Reviewing the RNDX400E was difficult from start to finish, not least because we were sent the RNDX4210 instead first. It’s an easy mistake to make though, since both the RNDX400 and RNDX4000 (notice the extra zero) series share pretty much identical hardware. Netgear RNDX400E Netgear's driveless ReadyNas NVX Pioneer Edition …
I struggle to understand the cost of even the most basic 4-disk NAS. So much so, I've just put together my own DIY 4-bay NAS based on the Atom and an ITX form case. Total cost - £200 inc VAT + delivery with a copy of FreeNAS. Not to mention it includes all the features this ReadyNAS is missing. Performs better, too.
I tend to agree, and would certainly rather cannabilise an old machine and slap some disk in with OpenFiler or FreeNAS for myself, but if you wokr in a small business, and you're not a terribly techy type, that simply isn't an option - you *need* proper support, you need a warranty, etc.
I'd never buy one of these for myself, but I did buy the six disk ReadyNAS Pro Business edition for a previous employed, and it worked a treat for all sorts of tasks, without the headaches of having to techy-debug/built it myself/etc.
I struggle with the cost of this unit when I can get a superior QNAP TS-439 Pro for similar or less money with all of it's features. Such a device has a lot going for it, is ready to go out of the box and is simple enough for anyone to understand. Low power consumption as well.
You need to remember that these are designed for minimum fuss, and have hot swappable drives etc. I doubt that a £200 DIY device would have equal capability with the QNAP although I'm willing for you to list it's spec and prices and prove me wrong.
I used to run an old tower as my file server etc using Ubuntu, webmin etc but got the arse with it's noise and power consumption although speed and uptime were never an issue. I wouldn't give up my QNAP for any DIY box though.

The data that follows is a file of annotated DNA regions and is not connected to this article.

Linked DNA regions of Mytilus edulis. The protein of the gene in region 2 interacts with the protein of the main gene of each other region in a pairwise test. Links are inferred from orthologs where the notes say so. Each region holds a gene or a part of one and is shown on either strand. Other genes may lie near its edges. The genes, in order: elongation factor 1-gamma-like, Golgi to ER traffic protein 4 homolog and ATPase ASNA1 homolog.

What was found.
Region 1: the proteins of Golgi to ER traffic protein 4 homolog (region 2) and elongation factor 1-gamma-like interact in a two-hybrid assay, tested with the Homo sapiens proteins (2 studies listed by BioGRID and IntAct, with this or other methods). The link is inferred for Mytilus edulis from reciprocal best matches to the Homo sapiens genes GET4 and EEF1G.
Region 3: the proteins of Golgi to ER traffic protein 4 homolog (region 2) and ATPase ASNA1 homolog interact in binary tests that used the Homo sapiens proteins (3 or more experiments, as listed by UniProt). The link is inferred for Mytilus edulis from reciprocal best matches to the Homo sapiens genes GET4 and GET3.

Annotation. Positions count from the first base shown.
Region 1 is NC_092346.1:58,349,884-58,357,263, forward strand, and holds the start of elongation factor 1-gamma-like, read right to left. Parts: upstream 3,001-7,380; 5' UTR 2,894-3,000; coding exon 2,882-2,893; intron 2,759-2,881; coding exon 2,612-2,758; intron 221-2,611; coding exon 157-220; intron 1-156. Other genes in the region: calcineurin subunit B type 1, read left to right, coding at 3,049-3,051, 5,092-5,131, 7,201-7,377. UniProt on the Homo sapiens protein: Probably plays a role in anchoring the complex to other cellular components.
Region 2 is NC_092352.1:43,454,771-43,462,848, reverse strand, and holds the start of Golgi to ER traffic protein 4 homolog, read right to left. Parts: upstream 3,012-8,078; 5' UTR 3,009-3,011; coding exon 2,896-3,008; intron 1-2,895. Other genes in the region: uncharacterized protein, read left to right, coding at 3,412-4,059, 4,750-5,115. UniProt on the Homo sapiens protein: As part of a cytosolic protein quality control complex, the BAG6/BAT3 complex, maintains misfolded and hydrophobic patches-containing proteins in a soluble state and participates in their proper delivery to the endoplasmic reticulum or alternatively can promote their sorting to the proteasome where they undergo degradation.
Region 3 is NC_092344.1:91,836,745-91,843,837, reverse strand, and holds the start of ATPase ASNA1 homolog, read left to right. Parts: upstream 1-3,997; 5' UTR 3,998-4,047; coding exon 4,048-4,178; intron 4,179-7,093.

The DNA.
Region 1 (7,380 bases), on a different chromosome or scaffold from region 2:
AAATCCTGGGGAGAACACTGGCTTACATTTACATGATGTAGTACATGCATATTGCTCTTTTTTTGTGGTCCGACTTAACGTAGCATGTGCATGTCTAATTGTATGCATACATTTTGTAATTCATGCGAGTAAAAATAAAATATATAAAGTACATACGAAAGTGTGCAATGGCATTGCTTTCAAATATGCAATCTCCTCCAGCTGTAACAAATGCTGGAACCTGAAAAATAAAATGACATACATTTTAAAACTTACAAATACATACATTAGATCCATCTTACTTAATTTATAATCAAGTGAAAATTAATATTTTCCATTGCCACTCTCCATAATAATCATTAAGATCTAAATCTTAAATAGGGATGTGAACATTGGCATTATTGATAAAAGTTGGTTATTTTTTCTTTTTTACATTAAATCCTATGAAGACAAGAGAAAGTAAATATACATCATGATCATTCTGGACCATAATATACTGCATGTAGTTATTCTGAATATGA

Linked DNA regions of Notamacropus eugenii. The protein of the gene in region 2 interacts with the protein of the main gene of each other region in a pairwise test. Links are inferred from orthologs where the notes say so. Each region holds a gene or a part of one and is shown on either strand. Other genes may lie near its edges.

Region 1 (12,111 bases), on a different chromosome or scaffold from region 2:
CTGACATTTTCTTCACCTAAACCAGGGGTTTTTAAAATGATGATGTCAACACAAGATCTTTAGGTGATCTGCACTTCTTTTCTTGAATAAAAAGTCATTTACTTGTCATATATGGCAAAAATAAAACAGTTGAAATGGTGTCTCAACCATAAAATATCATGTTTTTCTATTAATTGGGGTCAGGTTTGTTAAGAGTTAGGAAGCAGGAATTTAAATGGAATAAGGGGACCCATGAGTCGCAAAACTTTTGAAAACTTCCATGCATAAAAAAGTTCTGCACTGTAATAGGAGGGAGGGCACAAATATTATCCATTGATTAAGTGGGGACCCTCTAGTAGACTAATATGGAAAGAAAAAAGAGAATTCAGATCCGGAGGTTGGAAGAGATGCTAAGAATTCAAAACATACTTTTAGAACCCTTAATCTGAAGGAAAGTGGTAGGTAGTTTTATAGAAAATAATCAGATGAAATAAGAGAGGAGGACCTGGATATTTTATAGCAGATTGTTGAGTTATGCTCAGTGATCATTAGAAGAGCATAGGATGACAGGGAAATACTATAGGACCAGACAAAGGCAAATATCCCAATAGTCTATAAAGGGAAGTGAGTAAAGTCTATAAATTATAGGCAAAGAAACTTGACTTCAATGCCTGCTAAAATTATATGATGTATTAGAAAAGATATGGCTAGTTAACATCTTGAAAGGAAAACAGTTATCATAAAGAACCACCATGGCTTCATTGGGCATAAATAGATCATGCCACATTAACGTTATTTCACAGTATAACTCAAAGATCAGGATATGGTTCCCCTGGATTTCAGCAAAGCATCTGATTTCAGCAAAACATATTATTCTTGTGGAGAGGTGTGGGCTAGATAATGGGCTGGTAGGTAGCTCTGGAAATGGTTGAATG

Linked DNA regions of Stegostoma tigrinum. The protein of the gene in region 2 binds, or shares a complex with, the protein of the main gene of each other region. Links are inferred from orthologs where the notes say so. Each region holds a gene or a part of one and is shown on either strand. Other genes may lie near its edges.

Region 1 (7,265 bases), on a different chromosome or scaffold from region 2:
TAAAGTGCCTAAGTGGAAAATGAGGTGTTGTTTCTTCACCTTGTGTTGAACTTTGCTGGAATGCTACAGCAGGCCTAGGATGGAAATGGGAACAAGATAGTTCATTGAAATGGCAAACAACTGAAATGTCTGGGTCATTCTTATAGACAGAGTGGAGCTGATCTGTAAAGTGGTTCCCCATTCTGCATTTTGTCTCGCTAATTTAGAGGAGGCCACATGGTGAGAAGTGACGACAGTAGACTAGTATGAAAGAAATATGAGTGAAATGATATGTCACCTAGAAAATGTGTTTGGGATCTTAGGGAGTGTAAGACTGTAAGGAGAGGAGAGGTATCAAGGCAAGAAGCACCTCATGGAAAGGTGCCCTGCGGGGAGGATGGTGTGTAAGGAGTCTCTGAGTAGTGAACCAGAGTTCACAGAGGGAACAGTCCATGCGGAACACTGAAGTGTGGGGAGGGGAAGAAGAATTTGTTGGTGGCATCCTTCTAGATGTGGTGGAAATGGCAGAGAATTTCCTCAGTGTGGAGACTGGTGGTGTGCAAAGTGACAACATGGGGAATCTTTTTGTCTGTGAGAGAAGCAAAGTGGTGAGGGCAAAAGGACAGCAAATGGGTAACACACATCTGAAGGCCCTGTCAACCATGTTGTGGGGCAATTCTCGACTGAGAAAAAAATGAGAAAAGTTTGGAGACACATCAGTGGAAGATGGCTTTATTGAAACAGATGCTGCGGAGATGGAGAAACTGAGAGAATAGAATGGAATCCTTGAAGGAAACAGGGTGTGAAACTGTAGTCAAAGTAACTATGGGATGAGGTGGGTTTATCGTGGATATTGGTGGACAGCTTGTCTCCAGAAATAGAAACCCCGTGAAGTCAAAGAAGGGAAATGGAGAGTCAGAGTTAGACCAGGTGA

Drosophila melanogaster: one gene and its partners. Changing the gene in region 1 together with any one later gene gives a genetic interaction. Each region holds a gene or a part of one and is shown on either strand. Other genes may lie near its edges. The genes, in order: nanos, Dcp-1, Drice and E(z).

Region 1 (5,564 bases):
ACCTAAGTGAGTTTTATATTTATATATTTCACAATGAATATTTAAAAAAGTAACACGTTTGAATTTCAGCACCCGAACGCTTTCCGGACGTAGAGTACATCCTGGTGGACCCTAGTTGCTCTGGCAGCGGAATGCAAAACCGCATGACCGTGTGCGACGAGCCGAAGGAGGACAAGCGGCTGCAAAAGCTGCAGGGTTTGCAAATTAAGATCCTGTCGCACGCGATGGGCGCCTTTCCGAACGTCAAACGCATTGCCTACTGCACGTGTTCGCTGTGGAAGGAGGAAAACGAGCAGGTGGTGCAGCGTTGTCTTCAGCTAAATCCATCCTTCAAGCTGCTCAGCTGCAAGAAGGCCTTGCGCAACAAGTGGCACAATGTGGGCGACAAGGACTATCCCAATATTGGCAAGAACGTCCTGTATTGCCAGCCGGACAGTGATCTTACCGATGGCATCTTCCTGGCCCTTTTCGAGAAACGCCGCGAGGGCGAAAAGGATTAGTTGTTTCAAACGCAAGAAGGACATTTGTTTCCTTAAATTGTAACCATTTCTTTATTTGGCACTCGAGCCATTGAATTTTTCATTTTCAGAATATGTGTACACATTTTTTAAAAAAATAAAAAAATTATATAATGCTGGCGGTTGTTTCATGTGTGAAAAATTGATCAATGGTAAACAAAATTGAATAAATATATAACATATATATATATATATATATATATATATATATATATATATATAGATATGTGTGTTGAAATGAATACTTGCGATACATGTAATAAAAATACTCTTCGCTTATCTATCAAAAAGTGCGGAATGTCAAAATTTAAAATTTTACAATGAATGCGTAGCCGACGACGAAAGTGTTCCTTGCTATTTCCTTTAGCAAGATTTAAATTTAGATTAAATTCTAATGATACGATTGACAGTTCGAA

Great NAS, too bad it gives you Bloody Knuckles
I've been bitten by the NVX as well, it's hard to imagine how stamped fan guard made it into production. It's nice that they included a handle, but why add the cheese grater style metal exactly in center of the handle.
We got a number of the NVX units in production with very good results. ReadyNAS builds a top quality product, but it is priced above most of it's competition. A low street price and less flesh hungry design would be a nice change.
To all those who compare these units with DIY JBOD units are missing the point. These units just work, are well supported and very well built business class devices.
It's storage, therefore it must be expensive.
NetGear ReadyNAS support
I was amused to read about all the initial setup issues you had - seems typical of user's experiences with the ReadyNAS systems.
But the real issue is NetGear's support. There doesn't appear to be any - though I note that jberger seems happy with it - maybe I've been going to the wrong places. All I could find was a user forum with endless problem reports and nearly all support coming from other users - very little visible activity from NetGear people at all.
So unless other users can say 'you get great support by going to xxxxx' I would advise against having anything to do with ReadyNAS systems at all.
Jberger - how and where did you get support?
- Twitter: La la la, we have not heard of any NUDE JLaw, Upton SELFIES
- China: You, Microsoft. Office-Windows 'compatibility'. You have 20 days to explain
- Is that a 64-bit ARM Warrior in your pocket? No, it's MIPS64
- Apple to devs: NO slurping users' HEALTH for sale to Dark Powers
- Apple 'fesses up: Rejected from the App Store, dev? THIS is why